Unpair any accessories

While it might seem odd to recommend, unpairing all of your devices will help to ensure that no one can access any of your accessories and collect information. While something like a Bluetooth speaker might be harmless, being able to connect to your fitness tracker, smartwatch, or car might have more serious implications.

Encrypt your phone’s storage

Encrypting your storage essentially protects all of your files with a password.

If the person cannot guess your password, they cannot access your data -- even if they pull it off your phone using a computer or use other tech-savvy techniques.

In theory, once you factory reset your device your data is gone. But the truth is more complex.

Data isn’t always removed when you delete a file.

The software simply tells the phone it can use the space where those files are and “forgets” there were files there.

If you do not encrypt your phone, tools can sometimes recover old data from those “empty” areas.

Fortunately, encrypting your phone’s storage is simple.

If you have an iPhone running iOS 8 or newer -- which is the iPhone 5 or newer so long as you kept up with iOS updates -- make sure you have set a passcode under “Settings” then “Touch ID & Passcode”.

Once you’ve set a password, iOS automatically encrypts your storage.

For Android, the steps are just as simple, though they may vary depending on the version of Android you’re running and your phone manufacturer.

However, they should look something like this:

 

Launch “Settings” then choose “Security”.

 

You should see an “Encryption” option on this menu.

 

Tap it and enable encryption.

Keep in mind it will take time to encrypt the storage on your phone. So we’d recommend not starting the process if you’re expecting an important call or your phone’s battery is low.

Remove SIM and microSD cards

If you have an Android phone, be sure to remove the microSD card.

If you plan on selling the card with the phone, you can format it instead. You’ll find the options to do so under “Settings” and “Storage.”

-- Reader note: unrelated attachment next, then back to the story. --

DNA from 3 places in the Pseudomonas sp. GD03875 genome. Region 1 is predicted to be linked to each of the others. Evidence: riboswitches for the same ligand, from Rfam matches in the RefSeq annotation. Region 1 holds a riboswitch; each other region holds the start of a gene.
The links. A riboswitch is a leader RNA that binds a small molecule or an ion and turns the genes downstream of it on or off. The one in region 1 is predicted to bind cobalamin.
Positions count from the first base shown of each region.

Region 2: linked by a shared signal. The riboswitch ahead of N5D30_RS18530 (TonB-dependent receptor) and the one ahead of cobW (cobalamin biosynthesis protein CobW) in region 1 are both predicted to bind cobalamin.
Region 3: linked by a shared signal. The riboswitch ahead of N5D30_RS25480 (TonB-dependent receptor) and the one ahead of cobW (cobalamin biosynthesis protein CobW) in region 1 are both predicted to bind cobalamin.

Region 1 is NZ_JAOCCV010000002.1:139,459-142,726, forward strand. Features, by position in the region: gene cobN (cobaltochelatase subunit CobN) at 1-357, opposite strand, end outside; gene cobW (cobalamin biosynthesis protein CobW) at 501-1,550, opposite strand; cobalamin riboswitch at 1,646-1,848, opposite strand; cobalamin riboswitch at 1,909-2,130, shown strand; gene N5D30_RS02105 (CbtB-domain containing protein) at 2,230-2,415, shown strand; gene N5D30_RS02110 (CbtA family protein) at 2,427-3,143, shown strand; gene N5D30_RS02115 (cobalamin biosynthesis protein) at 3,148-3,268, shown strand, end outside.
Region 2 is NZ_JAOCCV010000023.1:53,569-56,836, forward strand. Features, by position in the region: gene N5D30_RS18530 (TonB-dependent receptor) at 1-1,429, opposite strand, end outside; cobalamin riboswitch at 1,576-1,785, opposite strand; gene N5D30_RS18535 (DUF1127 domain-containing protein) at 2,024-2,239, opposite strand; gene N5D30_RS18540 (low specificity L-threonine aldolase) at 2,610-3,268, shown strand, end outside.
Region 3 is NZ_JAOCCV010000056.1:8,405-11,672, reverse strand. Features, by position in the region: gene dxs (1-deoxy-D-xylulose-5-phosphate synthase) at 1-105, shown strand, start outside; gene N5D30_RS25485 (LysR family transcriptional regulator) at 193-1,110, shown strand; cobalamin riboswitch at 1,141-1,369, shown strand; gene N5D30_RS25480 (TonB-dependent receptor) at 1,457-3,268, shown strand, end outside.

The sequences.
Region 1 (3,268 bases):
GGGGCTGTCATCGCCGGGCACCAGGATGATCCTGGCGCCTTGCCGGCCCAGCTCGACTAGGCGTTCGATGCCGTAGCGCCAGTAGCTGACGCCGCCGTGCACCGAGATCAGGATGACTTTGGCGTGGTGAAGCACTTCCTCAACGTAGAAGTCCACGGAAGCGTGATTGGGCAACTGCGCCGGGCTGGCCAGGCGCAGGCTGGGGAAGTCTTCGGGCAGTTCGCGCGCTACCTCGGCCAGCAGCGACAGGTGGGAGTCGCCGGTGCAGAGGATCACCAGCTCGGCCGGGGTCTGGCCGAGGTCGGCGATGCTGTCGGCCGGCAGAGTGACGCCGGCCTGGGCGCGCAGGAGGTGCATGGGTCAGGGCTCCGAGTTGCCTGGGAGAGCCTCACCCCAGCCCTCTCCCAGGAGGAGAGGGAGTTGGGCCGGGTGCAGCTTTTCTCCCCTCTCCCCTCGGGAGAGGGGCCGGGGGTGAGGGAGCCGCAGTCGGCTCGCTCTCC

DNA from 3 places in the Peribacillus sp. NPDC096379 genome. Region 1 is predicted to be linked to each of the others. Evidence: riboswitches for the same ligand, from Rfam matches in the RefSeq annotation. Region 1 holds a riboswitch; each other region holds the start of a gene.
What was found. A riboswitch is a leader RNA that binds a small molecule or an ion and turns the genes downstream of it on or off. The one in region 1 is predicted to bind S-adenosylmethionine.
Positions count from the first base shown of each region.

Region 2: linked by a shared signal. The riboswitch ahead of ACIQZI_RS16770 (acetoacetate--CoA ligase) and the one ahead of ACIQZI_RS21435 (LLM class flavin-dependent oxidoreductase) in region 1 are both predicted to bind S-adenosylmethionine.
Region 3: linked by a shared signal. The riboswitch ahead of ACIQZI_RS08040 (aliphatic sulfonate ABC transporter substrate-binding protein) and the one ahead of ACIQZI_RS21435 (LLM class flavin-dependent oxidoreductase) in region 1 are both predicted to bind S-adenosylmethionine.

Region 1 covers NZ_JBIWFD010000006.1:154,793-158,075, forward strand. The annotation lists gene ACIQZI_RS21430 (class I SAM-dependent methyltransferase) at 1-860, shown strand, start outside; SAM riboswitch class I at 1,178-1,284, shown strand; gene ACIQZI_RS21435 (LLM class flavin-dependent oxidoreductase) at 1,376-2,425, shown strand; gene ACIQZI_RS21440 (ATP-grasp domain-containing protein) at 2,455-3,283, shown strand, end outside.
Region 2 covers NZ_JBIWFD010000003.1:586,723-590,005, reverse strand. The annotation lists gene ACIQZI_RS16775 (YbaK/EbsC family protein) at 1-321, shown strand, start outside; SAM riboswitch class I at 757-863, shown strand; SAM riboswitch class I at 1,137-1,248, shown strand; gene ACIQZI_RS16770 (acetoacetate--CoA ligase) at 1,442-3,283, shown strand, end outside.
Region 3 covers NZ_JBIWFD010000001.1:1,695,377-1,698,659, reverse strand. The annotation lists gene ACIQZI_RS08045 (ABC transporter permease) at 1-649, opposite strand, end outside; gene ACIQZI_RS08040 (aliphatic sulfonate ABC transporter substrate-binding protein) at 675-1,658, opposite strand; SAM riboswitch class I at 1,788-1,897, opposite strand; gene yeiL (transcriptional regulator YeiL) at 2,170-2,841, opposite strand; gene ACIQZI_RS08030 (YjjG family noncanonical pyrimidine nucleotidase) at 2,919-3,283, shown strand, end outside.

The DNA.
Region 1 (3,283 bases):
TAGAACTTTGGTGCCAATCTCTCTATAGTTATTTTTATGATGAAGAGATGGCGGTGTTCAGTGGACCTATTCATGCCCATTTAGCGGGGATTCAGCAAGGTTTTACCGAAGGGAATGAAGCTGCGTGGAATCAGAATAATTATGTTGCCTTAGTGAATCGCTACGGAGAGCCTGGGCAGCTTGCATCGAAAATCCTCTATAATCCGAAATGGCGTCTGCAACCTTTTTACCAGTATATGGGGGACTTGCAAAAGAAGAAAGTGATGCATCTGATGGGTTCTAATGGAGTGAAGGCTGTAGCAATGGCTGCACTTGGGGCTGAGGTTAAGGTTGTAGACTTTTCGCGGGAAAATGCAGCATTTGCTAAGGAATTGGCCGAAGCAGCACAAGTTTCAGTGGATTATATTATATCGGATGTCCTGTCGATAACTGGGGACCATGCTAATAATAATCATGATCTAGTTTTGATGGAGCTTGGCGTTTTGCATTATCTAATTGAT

You won’t need to worry about this if you use an iPhone as they do not support expandable storage.

If your phone uses a SIM card, you’ll want to remove that as well -- even if you cannot use it in your new phone.

If you do not remove the SIM card, the person buying your phone will still be able to use your phone service until you disconnect the line or have the SIM deactivated.

Factory reset

Factory resetting your phone will return the phone to the base version of whatever software it is running.

This helps to remove any personal information you might have on the phone while getting it ready for the buyer to set up their own accounts and apps.

iOS

For iPhones, you must be sure to sign out of a few services before you factory reset.

 

Disable iMessage by going to “Settings”, then “Messages”, and then disable iMessage.

 

Disable Find My Phone by going to “Settings”. Tapping your name, then “iCloud”, followed by “Find My Phone”, and finally disable the feature.

 

Disconnect from iTunes & App Store by finding the section in “Settings”, tapping your Apple ID, and signing out.

 

Disconnect from iCloud by going to “Settings”, then “iCloud”, followed by “Sign Out.

With the official Apple services out of the way, you’re clear to factory reset your phone.

 

Head back into “Settings.”

 

Then choose “General” followed by “Reset.

 

Tap “Erase All Content and Settings.”

Once you hit "Confirm", the phone will reset and wipe all settings to their defaults.

Android

For Android phones, the exact steps will vary. However, depending on the model of phone you’re resetting and the version of Android running on it, the steps should look similar to this: